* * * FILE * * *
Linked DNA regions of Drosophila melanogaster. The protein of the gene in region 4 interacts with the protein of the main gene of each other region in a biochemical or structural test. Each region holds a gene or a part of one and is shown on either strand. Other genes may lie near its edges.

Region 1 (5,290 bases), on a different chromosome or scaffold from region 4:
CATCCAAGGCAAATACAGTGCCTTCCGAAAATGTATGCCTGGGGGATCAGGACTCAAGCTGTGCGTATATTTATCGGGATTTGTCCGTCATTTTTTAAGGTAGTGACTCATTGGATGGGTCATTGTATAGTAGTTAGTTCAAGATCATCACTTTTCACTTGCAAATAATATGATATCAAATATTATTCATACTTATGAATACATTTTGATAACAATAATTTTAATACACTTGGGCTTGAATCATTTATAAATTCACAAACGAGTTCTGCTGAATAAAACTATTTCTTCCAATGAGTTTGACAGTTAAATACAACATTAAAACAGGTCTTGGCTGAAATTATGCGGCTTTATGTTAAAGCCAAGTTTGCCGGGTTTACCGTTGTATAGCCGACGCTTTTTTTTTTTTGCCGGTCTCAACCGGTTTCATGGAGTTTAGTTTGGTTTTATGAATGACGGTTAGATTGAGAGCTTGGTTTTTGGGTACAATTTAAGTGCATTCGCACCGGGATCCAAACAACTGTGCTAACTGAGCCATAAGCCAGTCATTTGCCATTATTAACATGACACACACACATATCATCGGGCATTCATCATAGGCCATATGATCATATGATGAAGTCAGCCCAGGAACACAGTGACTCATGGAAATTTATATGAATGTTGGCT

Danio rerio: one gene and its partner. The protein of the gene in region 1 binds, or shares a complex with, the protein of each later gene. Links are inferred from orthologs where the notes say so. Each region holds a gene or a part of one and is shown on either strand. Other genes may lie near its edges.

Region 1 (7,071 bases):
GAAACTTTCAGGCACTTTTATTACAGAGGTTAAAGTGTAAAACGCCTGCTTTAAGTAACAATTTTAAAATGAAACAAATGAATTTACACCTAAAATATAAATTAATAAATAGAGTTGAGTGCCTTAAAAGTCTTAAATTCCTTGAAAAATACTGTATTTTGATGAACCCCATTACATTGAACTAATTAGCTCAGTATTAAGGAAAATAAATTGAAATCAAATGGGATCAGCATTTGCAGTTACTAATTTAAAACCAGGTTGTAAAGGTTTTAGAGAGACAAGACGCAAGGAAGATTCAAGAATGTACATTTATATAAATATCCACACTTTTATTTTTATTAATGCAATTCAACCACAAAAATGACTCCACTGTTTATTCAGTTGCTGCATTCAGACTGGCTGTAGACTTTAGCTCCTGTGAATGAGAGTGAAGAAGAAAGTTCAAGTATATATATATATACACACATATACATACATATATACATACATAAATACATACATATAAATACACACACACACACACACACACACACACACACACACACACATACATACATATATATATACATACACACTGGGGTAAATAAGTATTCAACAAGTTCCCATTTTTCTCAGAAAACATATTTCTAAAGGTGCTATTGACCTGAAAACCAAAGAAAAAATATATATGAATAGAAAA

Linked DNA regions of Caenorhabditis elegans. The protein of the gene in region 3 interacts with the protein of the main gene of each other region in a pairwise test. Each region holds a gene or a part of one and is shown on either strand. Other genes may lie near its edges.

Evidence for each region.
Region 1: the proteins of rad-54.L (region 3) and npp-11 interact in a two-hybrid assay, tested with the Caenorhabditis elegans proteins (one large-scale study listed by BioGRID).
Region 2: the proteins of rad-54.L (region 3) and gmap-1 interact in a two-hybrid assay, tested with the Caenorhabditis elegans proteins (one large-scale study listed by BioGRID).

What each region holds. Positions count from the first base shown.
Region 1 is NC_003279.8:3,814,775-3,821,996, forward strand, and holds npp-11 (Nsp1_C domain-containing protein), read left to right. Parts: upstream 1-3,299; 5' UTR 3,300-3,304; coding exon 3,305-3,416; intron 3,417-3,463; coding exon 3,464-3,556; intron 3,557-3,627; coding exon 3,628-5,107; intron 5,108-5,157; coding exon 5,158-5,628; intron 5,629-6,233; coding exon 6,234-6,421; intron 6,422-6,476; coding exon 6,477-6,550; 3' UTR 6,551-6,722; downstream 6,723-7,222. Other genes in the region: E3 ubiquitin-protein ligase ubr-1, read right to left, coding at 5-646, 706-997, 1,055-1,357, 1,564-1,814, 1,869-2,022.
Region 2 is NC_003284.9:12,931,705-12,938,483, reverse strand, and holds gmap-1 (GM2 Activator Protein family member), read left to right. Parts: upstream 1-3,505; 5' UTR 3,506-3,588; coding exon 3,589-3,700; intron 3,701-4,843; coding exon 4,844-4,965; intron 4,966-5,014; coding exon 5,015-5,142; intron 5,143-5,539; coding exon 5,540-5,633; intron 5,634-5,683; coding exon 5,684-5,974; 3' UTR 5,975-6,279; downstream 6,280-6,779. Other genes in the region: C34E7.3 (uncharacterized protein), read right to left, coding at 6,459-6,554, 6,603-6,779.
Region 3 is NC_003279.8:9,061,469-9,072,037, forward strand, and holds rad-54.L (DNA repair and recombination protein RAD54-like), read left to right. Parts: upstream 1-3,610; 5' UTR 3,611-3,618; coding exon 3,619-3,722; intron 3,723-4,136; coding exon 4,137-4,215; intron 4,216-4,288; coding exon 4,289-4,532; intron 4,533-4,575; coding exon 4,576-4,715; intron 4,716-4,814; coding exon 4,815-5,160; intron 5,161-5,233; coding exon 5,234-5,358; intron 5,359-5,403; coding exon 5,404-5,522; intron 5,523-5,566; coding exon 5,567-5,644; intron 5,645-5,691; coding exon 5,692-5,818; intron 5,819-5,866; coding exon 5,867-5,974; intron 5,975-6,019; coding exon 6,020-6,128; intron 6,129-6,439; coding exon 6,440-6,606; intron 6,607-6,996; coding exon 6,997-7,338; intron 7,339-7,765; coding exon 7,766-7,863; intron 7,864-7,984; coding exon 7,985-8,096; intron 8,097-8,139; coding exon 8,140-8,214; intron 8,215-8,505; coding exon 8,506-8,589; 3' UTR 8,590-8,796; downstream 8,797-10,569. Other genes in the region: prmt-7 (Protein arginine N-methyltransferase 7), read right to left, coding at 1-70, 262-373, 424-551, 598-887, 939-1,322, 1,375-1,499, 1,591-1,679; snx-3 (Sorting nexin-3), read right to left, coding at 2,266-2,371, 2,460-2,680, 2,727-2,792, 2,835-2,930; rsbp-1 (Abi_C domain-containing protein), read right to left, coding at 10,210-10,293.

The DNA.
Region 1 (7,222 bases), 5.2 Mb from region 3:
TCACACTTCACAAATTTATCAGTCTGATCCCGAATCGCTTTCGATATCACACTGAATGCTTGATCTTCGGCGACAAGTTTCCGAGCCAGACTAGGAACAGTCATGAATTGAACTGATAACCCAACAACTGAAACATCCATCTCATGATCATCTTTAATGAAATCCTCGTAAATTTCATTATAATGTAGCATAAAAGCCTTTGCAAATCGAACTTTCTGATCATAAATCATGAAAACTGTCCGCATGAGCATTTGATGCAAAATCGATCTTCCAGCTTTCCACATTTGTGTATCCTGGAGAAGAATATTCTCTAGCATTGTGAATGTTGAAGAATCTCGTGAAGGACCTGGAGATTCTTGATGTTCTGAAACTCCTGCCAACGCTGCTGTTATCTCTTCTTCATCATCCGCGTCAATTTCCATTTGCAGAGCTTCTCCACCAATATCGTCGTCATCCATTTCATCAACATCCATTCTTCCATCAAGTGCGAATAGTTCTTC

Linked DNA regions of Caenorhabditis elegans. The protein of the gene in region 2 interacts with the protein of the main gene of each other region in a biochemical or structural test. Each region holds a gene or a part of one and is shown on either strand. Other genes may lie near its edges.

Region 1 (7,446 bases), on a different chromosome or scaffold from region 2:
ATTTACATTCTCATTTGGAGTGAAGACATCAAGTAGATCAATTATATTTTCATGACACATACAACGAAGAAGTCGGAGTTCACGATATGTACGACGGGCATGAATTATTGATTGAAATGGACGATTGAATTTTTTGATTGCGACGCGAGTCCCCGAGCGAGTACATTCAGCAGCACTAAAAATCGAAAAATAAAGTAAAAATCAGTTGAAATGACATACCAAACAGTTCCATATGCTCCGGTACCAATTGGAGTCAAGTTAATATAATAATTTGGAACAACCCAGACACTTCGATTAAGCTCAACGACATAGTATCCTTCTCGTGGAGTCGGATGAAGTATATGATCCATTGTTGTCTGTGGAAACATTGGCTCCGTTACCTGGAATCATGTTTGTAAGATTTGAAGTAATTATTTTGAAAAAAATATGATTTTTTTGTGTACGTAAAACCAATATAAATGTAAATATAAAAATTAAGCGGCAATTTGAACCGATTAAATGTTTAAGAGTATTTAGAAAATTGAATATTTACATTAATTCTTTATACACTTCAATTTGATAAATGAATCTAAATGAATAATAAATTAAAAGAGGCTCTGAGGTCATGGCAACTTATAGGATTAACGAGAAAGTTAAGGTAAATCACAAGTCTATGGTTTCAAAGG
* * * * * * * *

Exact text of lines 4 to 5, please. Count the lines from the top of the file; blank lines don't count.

Danio rerio: one gene and its partner. The protein of the gene in region 1 binds, or shares a complex with, the protein of each later gene. Links are inferred from orthologs where the notes say so. Each region holds a gene or a part of one and is shown on either strand. Other genes may lie near its edges.

Region 1 (7,071 bases):